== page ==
11.2 The Contraction of Stars Towards the Main Sequence

Hayashi Track
Fig. 11.1. The paths in the HR diagram of stars contracting to the main sequence on the thermal time scale. After a rapid dynamical collapse the stars settle on the Hayashi track and evolve towards the main sequence on the thermal time scale. (Models by Iben, I. (1965): Astrophys. J. 141, 993)

increases. The stellar surface temperature will also increase and the star will move slightly upwards to the left in the HR diagram. In massive stars, this turn to the left occurs much earlier, because their central temperatures are higher and the nuclear reactions are initiated earlier.

For solar mass stars, the rapid collapse of the proto-stellar cloud only lasts for a few hundred years. The final stage of condensation is much slower, lasting several tens of millions of years. This length of time strongly depends on the stellar mass because of the luminosity dependence of the thermal time scale. A15 M0 star condenses to the main sequence in 60,000 years, whereas for a 0.1 M0 star, the time is hundreds of millions of years.

Some of the hydrogen burning reactions start already at a few million degrees. For example, lithium, beryllium and boron burn to helium in the ppII and ppIII branches of the pp chain long before the complete chain has turned on. Because the star is convective and thus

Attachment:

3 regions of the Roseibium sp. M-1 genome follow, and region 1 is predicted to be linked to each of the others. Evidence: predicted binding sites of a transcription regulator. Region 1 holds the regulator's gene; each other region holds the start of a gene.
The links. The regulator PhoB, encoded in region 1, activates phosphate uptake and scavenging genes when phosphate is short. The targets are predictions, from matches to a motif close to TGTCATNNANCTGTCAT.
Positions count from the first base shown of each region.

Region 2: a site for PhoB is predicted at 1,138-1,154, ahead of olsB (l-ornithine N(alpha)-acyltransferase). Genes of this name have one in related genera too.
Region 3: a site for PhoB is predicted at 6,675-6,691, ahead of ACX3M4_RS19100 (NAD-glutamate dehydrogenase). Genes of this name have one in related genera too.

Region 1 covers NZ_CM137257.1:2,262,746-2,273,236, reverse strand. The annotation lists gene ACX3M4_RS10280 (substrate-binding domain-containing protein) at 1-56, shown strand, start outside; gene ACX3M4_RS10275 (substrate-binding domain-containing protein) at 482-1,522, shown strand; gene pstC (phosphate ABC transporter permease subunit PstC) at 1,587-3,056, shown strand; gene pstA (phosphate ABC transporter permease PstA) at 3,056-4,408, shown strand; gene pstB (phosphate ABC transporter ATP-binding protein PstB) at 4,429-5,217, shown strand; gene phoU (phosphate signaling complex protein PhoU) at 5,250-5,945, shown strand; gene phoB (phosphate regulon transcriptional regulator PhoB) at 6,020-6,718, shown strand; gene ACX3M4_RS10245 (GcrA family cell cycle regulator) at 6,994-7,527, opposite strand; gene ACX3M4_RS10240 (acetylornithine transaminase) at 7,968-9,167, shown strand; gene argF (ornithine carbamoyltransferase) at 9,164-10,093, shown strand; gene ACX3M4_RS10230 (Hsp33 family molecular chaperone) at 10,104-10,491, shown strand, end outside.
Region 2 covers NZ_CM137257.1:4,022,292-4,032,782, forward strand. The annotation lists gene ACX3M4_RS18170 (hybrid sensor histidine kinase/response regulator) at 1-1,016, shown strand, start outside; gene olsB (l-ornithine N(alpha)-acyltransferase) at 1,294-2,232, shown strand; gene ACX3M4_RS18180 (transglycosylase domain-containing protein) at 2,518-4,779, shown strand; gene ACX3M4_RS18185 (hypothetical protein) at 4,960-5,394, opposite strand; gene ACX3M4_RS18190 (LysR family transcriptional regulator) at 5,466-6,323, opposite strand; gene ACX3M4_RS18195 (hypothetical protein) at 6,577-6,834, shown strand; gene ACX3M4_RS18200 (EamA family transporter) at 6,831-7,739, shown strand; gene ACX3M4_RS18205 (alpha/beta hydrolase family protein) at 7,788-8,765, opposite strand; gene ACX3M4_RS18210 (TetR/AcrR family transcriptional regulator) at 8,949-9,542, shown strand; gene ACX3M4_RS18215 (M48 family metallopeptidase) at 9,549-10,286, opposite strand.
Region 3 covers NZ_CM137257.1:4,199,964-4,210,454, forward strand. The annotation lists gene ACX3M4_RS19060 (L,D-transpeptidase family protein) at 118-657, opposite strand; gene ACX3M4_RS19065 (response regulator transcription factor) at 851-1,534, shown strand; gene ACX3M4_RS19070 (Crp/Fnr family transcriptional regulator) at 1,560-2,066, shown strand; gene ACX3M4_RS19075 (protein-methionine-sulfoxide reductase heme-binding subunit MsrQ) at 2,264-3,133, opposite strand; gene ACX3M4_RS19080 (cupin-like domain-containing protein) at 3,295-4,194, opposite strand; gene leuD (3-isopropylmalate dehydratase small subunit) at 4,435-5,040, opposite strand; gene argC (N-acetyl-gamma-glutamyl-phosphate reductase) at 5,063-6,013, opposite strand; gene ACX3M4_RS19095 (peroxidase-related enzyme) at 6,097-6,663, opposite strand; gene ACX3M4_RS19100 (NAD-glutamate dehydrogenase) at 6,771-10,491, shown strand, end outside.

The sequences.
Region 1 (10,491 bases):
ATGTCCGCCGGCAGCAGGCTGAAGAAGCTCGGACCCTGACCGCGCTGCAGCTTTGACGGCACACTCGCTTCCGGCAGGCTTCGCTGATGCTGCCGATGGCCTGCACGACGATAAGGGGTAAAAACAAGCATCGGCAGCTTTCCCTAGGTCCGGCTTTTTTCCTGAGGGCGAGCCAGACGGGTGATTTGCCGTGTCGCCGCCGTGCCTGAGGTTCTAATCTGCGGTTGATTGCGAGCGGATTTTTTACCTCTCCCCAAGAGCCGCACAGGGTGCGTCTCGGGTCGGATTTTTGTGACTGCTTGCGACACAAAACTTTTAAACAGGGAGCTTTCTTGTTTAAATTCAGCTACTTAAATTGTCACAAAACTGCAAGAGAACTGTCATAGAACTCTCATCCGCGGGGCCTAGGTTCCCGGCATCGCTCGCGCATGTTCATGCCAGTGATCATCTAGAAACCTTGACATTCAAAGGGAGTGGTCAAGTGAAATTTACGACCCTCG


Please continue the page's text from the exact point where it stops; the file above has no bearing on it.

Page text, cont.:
Fig. 11.2. Herbig-Haro object number 555 lies at the end of the "elephant's trunk" in Pelican Nebula in Cygnus. The small wings are shockwaves, which give evidence for powerful outflows from newly formed stars embedded within the clouds. (Photo University of Colorado, University of Hawaii and NOAO/AURA/NSF)

Fig. 11.2. Herbig-Haro object number 555 lies at the end of the "elephant's trunk" in Pelican Nebula in Cygnus. The small wings are shockwaves, which give evidence for powerful outflows from newly formed stars embedded within the clouds. (Photo University of Colorado, University of Hawaii and NOAO/AURA/NSF)

well mixed during the early stages, even its surface material will have been processed in the centre. Although the abundances of the above-mentioned elements are small, they give important information on the central temperature.

The beginning of the main sequence phase is marked by the start of hydrogen burning in the pp chain at a temperature of about 4 million degrees. The new form of energy production completely supersedes the energy release due to contraction. As the contraction is halted, the star makes a few oscillations in the HR diagram, but soon settles in an equilibrium and the long, quiet main sequence phase begins.

It is difficult to observe stars during contraction, because the new-born stars are usually hidden among dense clouds of dust and gas. However, some condensations in interstellar clouds have been discovered and near them, very young stars. One example are the TTauri stars. Their lithium abundance is relatively high, which indicates that they are newly formed stars in which the central temperature has not yet become large enough to destroy lithium. Near the T Tauri stars, small, bright, star-like nebulae, Herbig-Haro objects, have been discovered. These are thought to be produced in the interaction between a stellar wind and the surrounding interstellar medium.